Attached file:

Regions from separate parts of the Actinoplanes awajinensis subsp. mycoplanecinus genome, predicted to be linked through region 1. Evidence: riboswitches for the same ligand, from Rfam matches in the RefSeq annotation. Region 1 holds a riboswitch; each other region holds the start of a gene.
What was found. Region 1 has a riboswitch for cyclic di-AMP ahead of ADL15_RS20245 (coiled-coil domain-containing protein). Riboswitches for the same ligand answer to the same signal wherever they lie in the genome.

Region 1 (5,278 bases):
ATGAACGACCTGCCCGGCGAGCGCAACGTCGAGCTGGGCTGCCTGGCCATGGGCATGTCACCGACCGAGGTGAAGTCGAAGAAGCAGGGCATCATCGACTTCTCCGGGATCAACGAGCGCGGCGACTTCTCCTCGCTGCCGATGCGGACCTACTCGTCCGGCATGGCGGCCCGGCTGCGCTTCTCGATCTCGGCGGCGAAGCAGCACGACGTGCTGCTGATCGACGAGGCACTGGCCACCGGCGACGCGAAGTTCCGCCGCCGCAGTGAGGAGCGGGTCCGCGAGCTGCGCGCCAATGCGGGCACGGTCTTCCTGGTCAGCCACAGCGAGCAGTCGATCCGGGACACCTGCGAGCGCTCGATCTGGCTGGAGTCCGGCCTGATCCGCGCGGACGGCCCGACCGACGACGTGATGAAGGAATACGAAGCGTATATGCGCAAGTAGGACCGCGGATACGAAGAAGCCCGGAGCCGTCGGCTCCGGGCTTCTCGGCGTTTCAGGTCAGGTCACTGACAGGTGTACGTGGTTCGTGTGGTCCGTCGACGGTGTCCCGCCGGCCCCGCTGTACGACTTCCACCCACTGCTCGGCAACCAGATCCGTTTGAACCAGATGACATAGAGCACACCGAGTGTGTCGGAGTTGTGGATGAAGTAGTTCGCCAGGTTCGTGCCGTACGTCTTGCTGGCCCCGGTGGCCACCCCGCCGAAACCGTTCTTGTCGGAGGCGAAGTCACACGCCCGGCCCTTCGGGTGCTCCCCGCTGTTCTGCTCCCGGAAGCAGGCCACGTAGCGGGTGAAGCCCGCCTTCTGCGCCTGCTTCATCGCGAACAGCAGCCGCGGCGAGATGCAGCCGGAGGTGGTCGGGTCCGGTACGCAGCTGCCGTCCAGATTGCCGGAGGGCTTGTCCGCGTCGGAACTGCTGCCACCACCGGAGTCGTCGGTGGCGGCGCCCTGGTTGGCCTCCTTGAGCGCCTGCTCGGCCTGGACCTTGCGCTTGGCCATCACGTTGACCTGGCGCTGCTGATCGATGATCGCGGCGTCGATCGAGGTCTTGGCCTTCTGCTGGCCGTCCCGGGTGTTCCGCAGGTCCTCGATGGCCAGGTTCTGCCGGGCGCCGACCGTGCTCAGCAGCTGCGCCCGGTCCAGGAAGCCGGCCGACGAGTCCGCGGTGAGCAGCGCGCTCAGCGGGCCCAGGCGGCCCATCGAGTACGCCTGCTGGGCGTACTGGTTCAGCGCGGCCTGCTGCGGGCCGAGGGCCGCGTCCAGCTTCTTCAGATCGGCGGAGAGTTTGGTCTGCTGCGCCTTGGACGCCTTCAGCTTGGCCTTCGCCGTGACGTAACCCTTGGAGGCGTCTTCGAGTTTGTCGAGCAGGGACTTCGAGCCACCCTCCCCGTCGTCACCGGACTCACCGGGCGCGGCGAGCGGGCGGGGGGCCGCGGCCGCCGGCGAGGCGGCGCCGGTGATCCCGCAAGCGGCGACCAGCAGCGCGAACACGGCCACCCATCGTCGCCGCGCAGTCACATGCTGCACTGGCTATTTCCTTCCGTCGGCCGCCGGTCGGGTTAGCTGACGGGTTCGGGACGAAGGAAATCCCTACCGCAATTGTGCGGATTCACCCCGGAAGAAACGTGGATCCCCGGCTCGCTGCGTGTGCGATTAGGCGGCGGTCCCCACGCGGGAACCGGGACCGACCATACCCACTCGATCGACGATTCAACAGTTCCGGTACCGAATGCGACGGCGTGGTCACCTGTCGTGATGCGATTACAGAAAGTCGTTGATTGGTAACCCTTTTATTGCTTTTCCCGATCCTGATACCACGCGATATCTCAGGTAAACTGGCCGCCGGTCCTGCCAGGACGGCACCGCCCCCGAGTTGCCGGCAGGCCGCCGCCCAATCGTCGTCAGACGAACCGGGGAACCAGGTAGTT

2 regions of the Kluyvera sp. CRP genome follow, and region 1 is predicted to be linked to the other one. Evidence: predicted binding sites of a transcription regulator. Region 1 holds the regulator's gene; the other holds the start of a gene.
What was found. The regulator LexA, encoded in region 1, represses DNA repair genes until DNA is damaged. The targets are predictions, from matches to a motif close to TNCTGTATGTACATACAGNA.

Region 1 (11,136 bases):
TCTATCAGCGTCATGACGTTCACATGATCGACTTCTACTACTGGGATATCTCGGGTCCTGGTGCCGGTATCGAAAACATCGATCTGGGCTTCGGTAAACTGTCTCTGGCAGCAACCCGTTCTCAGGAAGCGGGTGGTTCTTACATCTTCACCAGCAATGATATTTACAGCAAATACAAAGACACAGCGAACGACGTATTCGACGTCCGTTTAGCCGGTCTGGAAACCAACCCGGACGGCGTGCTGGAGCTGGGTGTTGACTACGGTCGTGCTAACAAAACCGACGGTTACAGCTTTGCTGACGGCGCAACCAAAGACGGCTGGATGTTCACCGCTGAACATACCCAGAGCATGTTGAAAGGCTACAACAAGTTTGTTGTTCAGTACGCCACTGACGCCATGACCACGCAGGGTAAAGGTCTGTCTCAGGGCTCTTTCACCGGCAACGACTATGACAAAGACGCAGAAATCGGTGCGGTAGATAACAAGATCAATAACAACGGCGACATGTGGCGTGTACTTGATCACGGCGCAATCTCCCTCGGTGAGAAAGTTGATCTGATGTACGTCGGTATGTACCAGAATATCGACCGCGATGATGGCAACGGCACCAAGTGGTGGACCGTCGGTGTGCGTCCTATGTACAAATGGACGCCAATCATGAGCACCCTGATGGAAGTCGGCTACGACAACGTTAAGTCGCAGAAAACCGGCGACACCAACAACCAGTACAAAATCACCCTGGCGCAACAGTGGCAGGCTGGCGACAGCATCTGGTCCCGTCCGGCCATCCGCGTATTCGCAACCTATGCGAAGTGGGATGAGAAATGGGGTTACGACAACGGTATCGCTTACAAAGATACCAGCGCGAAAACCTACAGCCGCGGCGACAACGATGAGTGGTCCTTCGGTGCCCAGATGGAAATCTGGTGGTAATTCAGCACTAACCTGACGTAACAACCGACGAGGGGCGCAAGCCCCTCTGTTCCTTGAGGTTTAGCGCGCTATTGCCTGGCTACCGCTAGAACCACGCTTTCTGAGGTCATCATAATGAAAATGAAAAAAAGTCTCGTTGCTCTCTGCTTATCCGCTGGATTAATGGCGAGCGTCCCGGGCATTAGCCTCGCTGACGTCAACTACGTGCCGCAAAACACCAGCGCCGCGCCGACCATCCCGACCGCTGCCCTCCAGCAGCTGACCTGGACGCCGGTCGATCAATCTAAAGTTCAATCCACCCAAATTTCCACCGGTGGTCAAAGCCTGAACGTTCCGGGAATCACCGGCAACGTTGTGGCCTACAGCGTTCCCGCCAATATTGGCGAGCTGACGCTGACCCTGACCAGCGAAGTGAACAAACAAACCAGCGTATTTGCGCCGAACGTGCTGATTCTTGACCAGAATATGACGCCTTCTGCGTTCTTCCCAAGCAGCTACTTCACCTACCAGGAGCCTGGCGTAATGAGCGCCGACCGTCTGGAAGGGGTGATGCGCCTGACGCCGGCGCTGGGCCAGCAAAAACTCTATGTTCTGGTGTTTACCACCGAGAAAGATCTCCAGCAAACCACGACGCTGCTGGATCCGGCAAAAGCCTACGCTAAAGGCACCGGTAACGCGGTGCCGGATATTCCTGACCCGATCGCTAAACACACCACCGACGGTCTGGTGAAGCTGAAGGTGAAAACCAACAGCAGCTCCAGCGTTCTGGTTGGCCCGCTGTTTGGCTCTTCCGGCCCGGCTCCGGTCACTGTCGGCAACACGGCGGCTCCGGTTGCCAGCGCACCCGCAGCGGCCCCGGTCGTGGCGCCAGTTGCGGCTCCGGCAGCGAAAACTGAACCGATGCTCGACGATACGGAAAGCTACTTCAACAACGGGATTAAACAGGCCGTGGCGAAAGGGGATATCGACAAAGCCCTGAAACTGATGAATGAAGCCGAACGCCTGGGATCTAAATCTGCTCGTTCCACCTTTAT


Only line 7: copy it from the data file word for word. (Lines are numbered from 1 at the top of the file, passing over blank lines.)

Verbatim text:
Region 1 (11,136 bases):